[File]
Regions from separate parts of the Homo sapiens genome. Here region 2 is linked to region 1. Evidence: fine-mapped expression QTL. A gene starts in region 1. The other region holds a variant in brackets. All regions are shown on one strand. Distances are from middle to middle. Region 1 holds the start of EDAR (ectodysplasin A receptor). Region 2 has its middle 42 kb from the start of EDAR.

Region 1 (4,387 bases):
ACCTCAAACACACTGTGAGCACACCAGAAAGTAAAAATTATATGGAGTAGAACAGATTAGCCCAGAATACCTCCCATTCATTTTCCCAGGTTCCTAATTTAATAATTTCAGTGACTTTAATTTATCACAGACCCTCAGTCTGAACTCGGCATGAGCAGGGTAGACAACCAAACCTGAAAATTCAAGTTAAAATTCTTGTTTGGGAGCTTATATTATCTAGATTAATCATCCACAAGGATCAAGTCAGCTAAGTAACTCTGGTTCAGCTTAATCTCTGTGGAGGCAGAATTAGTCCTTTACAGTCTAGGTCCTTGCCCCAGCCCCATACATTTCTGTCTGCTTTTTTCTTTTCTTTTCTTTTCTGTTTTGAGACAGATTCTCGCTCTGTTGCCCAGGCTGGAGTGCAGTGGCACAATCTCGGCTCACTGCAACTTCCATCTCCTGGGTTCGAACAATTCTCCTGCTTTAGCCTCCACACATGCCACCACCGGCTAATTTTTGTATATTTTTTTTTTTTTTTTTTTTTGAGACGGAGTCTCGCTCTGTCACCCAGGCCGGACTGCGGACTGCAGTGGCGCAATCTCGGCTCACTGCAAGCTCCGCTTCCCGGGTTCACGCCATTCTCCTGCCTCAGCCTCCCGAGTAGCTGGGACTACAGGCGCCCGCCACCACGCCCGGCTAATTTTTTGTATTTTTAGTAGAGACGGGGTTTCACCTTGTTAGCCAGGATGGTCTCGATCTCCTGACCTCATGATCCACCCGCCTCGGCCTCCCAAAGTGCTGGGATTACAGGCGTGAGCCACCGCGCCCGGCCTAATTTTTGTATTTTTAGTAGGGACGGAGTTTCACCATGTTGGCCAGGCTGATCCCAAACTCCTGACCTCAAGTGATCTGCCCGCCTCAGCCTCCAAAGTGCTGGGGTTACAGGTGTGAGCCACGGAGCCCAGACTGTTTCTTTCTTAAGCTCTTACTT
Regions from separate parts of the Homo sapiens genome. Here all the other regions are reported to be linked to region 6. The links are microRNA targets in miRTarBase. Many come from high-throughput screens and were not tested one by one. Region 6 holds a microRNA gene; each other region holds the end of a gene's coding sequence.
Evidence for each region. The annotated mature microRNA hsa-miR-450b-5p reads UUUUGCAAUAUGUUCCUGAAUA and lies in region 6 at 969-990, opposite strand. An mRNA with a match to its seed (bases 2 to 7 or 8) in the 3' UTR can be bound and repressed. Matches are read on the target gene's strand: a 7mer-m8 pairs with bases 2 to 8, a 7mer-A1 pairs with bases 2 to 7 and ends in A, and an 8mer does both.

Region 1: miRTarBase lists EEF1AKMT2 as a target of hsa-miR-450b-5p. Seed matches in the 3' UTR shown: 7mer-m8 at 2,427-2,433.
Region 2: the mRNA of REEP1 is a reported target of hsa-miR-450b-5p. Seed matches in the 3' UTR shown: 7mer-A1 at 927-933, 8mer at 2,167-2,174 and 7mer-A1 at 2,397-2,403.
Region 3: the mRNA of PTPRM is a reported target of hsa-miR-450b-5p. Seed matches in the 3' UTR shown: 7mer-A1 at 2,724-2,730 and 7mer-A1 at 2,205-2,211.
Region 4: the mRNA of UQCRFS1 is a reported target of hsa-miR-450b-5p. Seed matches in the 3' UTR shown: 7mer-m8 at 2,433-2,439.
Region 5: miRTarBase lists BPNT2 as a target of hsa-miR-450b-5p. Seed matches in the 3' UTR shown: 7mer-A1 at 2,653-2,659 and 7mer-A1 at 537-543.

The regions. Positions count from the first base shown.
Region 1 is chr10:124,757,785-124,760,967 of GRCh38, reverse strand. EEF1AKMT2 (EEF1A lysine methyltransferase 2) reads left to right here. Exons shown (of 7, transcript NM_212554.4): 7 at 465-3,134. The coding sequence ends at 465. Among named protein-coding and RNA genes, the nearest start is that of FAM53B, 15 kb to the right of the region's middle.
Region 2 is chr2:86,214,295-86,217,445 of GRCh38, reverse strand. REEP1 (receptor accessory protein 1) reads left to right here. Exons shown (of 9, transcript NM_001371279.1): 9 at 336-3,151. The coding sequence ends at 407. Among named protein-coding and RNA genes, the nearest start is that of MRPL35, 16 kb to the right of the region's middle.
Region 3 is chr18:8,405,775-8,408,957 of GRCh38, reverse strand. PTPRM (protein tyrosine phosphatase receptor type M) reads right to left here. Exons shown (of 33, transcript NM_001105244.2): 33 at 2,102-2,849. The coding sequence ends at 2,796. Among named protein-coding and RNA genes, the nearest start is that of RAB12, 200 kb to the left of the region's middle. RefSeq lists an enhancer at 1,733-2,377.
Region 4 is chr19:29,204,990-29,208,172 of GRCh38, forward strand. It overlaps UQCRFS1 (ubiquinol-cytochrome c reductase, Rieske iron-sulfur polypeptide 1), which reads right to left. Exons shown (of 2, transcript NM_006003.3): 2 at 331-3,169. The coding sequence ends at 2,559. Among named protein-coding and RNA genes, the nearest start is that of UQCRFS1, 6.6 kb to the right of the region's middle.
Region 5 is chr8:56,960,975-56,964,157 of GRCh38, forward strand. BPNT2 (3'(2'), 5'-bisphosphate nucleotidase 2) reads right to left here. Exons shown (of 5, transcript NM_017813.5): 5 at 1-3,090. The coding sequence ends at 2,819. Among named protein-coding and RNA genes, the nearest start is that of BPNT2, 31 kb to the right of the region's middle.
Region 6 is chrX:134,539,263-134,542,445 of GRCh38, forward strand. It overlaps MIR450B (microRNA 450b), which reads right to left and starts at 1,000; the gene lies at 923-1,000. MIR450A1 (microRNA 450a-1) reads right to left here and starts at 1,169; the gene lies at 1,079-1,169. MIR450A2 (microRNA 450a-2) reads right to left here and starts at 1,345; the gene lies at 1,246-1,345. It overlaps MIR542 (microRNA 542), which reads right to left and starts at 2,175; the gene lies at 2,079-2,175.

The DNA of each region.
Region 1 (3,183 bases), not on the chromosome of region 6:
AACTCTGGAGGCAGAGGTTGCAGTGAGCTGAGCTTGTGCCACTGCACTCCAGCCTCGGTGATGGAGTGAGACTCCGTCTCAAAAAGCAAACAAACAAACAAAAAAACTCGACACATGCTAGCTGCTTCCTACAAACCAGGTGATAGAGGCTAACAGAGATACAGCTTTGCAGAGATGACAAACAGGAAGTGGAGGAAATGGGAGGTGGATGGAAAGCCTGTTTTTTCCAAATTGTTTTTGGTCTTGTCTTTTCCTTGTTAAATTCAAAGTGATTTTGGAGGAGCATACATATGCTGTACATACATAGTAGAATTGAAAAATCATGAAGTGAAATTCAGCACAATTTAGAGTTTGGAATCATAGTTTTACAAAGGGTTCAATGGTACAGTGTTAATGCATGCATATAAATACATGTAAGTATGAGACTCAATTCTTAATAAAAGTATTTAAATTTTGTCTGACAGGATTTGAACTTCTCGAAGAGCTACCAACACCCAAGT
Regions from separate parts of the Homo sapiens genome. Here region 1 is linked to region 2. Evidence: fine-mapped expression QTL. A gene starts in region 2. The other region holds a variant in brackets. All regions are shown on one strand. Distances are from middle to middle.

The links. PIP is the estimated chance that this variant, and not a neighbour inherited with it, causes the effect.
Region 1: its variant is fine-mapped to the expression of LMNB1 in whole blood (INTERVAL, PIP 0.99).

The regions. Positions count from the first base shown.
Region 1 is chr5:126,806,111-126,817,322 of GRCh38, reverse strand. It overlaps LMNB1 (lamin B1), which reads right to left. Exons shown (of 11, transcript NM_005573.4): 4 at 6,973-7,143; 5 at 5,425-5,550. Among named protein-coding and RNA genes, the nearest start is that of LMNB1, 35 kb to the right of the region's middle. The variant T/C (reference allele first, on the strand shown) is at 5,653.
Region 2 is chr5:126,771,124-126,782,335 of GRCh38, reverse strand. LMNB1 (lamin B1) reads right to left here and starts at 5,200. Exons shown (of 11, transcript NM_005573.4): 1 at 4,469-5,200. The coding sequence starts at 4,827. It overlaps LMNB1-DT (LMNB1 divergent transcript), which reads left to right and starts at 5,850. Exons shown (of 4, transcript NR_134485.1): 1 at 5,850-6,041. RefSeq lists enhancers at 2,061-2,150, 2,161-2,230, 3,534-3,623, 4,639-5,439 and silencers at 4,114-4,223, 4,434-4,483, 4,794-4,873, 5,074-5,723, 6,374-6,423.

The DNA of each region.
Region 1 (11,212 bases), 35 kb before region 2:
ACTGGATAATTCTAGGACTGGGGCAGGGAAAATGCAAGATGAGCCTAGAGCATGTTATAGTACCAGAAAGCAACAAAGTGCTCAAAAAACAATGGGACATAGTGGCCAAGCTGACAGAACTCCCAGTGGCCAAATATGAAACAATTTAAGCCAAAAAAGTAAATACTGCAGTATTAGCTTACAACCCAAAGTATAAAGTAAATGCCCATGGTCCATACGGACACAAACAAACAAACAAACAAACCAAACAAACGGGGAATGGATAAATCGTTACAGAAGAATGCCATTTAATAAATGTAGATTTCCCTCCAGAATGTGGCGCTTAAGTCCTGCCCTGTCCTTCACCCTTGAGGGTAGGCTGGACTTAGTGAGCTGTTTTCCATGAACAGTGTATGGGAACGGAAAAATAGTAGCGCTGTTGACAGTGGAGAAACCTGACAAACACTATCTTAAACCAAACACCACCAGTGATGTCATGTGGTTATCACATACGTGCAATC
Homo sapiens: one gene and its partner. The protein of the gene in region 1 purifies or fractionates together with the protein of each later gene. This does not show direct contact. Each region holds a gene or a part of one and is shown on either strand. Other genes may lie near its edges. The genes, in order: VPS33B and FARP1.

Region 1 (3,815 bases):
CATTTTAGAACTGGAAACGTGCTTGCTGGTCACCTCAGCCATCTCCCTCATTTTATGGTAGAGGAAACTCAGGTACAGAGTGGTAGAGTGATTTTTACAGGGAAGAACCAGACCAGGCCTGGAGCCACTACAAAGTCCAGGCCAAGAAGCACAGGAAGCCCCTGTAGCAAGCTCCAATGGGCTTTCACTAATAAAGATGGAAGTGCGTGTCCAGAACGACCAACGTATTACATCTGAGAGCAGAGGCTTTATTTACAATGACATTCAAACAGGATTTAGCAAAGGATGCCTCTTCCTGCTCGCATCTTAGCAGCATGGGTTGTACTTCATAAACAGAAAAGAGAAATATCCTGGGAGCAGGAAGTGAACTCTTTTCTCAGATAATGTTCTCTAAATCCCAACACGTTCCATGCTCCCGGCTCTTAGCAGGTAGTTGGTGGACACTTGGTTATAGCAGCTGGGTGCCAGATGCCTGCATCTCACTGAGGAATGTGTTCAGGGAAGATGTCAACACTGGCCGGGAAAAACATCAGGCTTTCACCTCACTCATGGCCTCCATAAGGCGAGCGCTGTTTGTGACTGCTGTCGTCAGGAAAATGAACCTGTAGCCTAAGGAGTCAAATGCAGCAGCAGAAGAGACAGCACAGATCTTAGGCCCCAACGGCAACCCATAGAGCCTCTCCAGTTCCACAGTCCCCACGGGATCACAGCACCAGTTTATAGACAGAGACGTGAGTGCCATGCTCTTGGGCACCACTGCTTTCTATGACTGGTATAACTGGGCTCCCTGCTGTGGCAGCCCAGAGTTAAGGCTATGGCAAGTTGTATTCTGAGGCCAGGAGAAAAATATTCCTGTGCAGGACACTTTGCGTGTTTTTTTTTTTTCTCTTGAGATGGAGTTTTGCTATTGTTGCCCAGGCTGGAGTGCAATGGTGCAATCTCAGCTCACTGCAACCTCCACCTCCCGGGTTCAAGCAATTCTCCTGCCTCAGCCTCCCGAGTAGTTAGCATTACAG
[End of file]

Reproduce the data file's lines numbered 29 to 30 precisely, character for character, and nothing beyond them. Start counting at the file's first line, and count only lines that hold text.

ACTGGATAATTCTAGGACTGGGGCAGGGAAAATGCAAGATGAGCCTAGAGCATGTTATAGTACCAGAAAGCAACAAAGTGCTCAAAAAACAATGGGACATAGTGGCCAAGCTGACAGAACTCCCAGTGGCCAAATATGAAACAATTTAAGCCAAAAAAGTAAATACTGCAGTATTAGCTTACAACCCAAAGTATAAAGTAAATGCCCATGGTCCATACGGACACAAACAAACAAACAAACAAACCAAACAAACGGGGAATGGATAAATCGTTACAGAAGAATGCCATTTAATAAATGTAGATTTCCCTCCAGAATGTGGCGCTTAAGTCCTGCCCTGTCCTTCACCCTTGAGGGTAGGCTGGACTTAGTGAGCTGTTTTCCATGAACAGTGTATGGGAACGGAAAAATAGTAGCGCTGTTGACAGTGGAGAAACCTGACAAACACTATCTTAAACCAAACACCACCAGTGATGTCATGTGGTTATCACATACGTGCAATC
Homo sapiens: one gene and its partner. The protein of the gene in region 1 purifies or fractionates together with the protein of each later gene. This does not show direct contact. Each region holds a gene or a part of one and is shown on either strand. Other genes may lie near its edges. The genes, in order: VPS33B and FARP1.